This Romanesque church was started at the beginning of the 12th century and was originally planned as a huge church with three apses and three naves topped with barrel vaults.
However work was stopped and did not restart until the end of the 12th century. Consequently the naves were hurriedly finished with the addition of only one more section that was covered with a pointed barrel vault.
As a result of the abandonment of the original project, the main body of the temple is disproportionate with respect to the central apse, which measures 5.5 metres in width. Several windows light the central apse and symbolise the holy trinity; three windows that allow in the only light, equivalent to three persons that make up the only God.
In the Romanesque temples, the main door symbolised the frontier between earth and heaven. “I am the door. By me if any man enter in, he shall be saved.” John: Chapter 10. Its symbolism was so important to the Romanesque temple that it was always the most notable element of the church’s exterior.Six archivolts rest alternately on pillars and columns. The tympanum and the lintel are embedded above the door, which is now blocked.
Christ Pantocrator was chosen to illustrate his coming in the glory of his divinity at the end of all time. In his left hand he holds the book of life and his right hand is raised in blessing. The symbols of the four evangelists are found in the corners, announcing the arrival of Christ to the world; St John is represented by and eagle; St Mark by a lion; St Matthew appears as an angel and St Luke is shown as a bull.The Chi-Rho was one of the earliest types of christograms and is one of the most characteristic elements of Aragonese Romanesque sculpture. It is made up of the first two letters of the Greek spelling of Christ; X (chi) and P (rho). The Latin S alludes to the Holy Spirit and the P to the father; the father, son and Holy Spirit are the three people that make up the one and only true God. A (alpha) and W (omega) are the first and last letters of the Greek alphabet and signify the eternity of God, the beginning and end of all things. The christogram is like a wheel and its three parts, the centre, the exterior circle and the radii are unique but are all part of the same unit, in the same way that the three people of the Trinity make up the same God. This was a popular metaphor in Romanesque sermons.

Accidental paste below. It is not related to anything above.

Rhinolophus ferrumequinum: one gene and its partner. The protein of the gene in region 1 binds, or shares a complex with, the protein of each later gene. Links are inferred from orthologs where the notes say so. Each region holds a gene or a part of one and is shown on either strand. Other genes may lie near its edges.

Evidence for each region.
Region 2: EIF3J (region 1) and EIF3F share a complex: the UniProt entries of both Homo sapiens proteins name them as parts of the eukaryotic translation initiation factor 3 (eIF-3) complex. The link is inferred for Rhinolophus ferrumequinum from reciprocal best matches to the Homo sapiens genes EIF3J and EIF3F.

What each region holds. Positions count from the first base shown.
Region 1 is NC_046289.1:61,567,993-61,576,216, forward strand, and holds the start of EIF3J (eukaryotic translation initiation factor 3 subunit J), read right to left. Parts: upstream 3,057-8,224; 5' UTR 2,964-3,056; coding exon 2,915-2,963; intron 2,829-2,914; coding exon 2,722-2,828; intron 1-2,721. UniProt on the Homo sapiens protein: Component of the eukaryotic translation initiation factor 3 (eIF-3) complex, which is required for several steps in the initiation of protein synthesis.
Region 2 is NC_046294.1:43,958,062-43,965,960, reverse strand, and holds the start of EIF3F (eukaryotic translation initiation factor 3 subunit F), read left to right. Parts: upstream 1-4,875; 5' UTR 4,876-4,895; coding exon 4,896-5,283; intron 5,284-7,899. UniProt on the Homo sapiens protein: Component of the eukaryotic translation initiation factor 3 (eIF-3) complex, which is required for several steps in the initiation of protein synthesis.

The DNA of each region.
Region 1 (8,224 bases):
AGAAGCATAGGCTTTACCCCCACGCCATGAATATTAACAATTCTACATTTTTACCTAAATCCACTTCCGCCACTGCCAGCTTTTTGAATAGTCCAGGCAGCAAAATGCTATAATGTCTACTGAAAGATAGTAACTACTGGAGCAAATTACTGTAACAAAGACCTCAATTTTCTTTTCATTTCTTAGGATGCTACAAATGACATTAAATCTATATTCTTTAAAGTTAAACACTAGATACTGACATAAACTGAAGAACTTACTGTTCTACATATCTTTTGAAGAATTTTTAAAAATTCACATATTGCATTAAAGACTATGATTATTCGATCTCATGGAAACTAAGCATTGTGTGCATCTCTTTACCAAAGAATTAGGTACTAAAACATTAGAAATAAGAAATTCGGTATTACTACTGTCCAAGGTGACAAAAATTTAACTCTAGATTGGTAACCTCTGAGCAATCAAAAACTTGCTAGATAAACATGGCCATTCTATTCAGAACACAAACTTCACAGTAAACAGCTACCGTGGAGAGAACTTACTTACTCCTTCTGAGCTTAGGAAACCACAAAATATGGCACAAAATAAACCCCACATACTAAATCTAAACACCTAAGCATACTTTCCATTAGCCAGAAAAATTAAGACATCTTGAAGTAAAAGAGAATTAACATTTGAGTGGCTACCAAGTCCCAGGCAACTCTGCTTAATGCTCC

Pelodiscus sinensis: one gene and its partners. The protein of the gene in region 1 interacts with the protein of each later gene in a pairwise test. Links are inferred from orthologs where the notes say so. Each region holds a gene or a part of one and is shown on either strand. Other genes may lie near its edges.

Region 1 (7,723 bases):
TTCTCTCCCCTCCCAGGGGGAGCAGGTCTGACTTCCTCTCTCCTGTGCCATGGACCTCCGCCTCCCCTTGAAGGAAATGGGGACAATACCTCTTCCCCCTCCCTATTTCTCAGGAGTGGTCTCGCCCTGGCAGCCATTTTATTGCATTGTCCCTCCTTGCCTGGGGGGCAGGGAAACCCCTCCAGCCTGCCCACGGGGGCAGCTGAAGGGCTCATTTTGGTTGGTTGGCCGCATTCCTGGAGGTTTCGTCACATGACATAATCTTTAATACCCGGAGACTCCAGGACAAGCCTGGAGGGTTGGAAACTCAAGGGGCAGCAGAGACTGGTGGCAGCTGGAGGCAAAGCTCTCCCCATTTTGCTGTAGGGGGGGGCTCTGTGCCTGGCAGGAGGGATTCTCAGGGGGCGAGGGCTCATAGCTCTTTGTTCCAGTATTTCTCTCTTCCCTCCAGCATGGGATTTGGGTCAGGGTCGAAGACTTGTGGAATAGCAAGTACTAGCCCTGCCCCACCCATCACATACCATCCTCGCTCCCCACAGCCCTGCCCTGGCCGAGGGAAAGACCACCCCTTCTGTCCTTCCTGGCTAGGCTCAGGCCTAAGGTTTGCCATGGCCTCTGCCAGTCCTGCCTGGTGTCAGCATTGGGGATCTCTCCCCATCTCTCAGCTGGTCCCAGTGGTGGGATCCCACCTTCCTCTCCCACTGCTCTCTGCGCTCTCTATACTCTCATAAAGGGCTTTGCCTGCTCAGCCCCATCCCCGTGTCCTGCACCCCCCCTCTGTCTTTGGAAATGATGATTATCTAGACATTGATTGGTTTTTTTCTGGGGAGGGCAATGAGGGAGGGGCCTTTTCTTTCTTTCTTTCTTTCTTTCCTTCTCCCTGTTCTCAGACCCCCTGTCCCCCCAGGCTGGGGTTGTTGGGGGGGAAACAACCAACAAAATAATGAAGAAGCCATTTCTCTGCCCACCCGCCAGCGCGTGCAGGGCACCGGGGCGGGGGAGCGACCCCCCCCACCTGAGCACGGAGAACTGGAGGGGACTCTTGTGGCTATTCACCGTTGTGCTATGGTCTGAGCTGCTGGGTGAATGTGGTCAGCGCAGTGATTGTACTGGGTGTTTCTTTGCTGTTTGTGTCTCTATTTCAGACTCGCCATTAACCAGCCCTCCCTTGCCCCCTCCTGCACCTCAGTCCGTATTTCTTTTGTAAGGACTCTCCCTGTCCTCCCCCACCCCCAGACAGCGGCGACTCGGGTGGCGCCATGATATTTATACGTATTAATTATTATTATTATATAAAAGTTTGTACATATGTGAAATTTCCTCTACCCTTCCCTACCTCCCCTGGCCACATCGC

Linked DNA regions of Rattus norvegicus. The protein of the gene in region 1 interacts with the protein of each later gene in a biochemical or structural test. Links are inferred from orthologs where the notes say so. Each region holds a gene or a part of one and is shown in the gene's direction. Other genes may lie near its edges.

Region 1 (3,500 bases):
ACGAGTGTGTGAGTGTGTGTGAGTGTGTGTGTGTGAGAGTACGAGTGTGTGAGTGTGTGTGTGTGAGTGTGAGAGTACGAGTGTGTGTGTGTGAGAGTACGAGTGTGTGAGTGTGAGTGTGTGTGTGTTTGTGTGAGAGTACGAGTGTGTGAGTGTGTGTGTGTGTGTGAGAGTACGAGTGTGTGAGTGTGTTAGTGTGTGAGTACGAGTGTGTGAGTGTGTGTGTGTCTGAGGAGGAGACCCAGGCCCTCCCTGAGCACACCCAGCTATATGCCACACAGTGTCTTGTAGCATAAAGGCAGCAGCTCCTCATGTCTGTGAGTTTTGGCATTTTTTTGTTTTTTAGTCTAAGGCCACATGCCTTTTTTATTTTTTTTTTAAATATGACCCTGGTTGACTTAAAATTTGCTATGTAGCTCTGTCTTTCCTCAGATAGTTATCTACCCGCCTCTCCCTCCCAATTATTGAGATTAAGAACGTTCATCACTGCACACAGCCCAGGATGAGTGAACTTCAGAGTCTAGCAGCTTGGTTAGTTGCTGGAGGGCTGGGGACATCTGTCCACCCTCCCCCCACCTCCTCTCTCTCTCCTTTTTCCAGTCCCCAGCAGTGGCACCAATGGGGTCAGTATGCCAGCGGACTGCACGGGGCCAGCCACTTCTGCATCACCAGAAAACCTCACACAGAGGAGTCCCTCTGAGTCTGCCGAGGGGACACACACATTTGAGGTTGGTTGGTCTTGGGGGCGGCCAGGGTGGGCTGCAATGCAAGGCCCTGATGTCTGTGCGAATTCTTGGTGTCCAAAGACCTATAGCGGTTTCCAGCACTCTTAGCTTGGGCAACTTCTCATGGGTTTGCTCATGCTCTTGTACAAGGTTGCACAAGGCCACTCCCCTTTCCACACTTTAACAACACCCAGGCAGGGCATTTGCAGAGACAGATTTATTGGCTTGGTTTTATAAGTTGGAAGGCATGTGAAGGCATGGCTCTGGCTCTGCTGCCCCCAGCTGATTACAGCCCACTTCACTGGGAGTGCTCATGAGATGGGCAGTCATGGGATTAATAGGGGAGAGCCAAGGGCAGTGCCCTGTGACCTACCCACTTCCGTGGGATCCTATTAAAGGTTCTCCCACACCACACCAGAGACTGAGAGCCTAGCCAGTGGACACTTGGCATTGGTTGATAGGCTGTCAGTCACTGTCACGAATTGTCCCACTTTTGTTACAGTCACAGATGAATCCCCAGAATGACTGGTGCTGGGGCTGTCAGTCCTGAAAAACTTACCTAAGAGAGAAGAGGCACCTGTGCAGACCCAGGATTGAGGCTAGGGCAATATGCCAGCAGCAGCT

In the first decades of the 13th century the archpriesthood of Santa Maria was made up of 19 parishes. It was therefore deemed the right moment to enhance the church with the addition of a porch tower in keeping with this extended power.
Its three external walls have wide pointed arches, far removed from the solidity of Romanesque models. By decorating the tower with subtle mouldings, the uniformity of the wall is broken given the appearance of having been sculpted. The capitals are decorated with fantastic animals and dragons. It is possible to see the marks of the stone masons who worked here carved in the stone.
At around the same time that the tower was built, a façade for adorning the main altar was purchased. This was less expensive than decorating the church with murals as it only required the moving of one piece of work rather than recruiting a number of artists.
The painted work on its façade imitated the sumptuous pieces of gold, precious stones and enamelled items that the principal religious centres of western Romanesque Europe possessed. In fact, painted altar panels of this kind were an exception to those found in the rest of Europe and the majority originated from rural locations in Aragon and Catalunya, far from commercial and pilgrim routes.
The legal independence of Berbegal from the bishopric of Lérida at the time the diocese museum was being set up by a group of bishops, ensured that this magnificent piece was kept apart; a unique and exceptional legacy for its true heirs.